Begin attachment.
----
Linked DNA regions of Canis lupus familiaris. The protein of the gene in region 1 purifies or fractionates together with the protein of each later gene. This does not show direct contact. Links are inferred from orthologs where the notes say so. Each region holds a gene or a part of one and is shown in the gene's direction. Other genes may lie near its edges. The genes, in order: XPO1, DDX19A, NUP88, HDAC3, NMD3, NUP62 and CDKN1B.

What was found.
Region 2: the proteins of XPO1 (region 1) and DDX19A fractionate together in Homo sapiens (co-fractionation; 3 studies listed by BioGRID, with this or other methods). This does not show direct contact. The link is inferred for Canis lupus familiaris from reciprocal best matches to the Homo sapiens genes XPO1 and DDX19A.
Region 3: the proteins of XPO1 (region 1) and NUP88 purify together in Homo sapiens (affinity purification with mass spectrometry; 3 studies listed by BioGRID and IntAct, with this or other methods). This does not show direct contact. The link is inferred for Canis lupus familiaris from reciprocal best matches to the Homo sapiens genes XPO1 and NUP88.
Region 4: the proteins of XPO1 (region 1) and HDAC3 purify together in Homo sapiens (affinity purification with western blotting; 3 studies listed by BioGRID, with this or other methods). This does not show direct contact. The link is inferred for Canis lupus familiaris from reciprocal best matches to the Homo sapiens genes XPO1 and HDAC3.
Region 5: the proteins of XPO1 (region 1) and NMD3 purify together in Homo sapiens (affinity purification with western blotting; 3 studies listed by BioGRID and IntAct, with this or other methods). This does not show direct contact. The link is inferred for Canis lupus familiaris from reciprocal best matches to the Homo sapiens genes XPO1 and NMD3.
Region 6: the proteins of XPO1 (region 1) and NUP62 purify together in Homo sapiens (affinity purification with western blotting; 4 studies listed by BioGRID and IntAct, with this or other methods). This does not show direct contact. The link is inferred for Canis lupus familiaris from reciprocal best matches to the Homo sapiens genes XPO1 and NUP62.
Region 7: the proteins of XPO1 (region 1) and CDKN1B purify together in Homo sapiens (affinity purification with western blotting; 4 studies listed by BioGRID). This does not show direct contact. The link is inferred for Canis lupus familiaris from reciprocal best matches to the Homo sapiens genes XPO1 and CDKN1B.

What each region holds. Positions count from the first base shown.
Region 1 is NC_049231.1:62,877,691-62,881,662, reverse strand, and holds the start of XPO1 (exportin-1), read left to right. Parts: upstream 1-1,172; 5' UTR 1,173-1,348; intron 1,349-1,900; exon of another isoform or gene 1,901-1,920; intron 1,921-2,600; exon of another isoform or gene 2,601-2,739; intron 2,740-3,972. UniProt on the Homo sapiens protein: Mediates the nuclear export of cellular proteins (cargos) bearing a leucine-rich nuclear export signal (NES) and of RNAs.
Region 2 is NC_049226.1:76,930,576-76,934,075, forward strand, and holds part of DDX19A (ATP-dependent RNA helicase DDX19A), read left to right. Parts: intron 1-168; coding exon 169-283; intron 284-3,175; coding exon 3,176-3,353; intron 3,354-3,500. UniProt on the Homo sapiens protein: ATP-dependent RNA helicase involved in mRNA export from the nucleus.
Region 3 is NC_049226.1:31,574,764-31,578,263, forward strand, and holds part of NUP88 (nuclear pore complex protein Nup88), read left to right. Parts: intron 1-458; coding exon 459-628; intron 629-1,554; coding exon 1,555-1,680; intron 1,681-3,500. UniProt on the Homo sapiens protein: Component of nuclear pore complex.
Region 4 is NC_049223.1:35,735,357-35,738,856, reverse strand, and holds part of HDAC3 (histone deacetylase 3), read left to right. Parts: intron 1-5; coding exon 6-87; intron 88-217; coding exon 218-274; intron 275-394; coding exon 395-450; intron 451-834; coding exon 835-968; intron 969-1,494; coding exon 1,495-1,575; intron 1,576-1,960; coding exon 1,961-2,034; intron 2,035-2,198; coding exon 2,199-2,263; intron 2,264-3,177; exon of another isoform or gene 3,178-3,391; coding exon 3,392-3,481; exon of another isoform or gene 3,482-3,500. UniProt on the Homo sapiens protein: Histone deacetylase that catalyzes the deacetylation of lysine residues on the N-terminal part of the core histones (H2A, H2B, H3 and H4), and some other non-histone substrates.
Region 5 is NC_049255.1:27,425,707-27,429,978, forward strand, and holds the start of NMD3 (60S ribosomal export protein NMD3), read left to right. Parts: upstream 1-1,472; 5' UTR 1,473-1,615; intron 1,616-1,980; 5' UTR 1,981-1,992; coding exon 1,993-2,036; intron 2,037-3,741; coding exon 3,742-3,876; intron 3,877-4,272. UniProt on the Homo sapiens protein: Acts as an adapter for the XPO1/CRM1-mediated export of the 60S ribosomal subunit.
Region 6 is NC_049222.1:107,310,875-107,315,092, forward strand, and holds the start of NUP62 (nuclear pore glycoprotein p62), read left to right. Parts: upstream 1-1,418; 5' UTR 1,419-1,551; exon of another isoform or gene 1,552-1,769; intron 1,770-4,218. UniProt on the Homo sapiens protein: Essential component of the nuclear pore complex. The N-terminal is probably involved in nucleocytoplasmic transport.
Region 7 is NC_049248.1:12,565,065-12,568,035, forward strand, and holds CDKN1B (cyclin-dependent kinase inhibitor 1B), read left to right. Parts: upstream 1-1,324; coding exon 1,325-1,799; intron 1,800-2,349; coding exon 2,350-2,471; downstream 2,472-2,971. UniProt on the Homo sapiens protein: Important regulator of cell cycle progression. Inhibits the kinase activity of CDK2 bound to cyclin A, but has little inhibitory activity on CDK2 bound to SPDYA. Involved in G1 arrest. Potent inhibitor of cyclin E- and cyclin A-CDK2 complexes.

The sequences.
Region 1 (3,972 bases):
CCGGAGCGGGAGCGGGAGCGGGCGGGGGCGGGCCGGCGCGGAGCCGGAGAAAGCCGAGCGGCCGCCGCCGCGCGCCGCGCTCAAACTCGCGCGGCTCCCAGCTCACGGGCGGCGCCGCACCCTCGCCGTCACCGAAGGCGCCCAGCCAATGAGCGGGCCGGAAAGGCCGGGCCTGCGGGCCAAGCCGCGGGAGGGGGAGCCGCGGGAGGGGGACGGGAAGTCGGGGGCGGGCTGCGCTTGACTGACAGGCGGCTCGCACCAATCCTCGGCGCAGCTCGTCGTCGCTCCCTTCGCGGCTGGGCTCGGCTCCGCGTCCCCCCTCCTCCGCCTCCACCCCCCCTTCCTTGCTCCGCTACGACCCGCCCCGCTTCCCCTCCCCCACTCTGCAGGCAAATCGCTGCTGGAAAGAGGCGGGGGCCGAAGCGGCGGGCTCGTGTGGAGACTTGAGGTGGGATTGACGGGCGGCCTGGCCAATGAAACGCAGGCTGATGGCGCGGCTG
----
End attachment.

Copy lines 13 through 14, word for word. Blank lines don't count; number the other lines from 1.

Region 4 is NC_049223.1:35,735,357-35,738,856, reverse strand, and holds part of HDAC3 (histone deacetylase 3), read left to right. Parts: intron 1-5; coding exon 6-87; intron 88-217; coding exon 218-274; intron 275-394; coding exon 395-450; intron 451-834; coding exon 835-968; intron 969-1,494; coding exon 1,495-1,575; intron 1,576-1,960; coding exon 1,961-2,034; intron 2,035-2,198; coding exon 2,199-2,263; intron 2,264-3,177; exon of another isoform or gene 3,178-3,391; coding exon 3,392-3,481; exon of another isoform or gene 3,482-3,500. UniProt on the Homo sapiens protein: Histone deacetylase that catalyzes the deacetylation of lysine residues on the N-terminal part of the core histones (H2A, H2B, H3 and H4), and some other non-histone substrates.
Region 5 is NC_049255.1:27,425,707-27,429,978, forward strand, and holds the start of NMD3 (60S ribosomal export protein NMD3), read left to right. Parts: upstream 1-1,472; 5' UTR 1,473-1,615; intron 1,616-1,980; 5' UTR 1,981-1,992; coding exon 1,993-2,036; intron 2,037-3,741; coding exon 3,742-3,876; intron 3,877-4,272. UniProt on the Homo sapiens protein: Acts as an adapter for the XPO1/CRM1-mediated export of the 60S ribosomal subunit.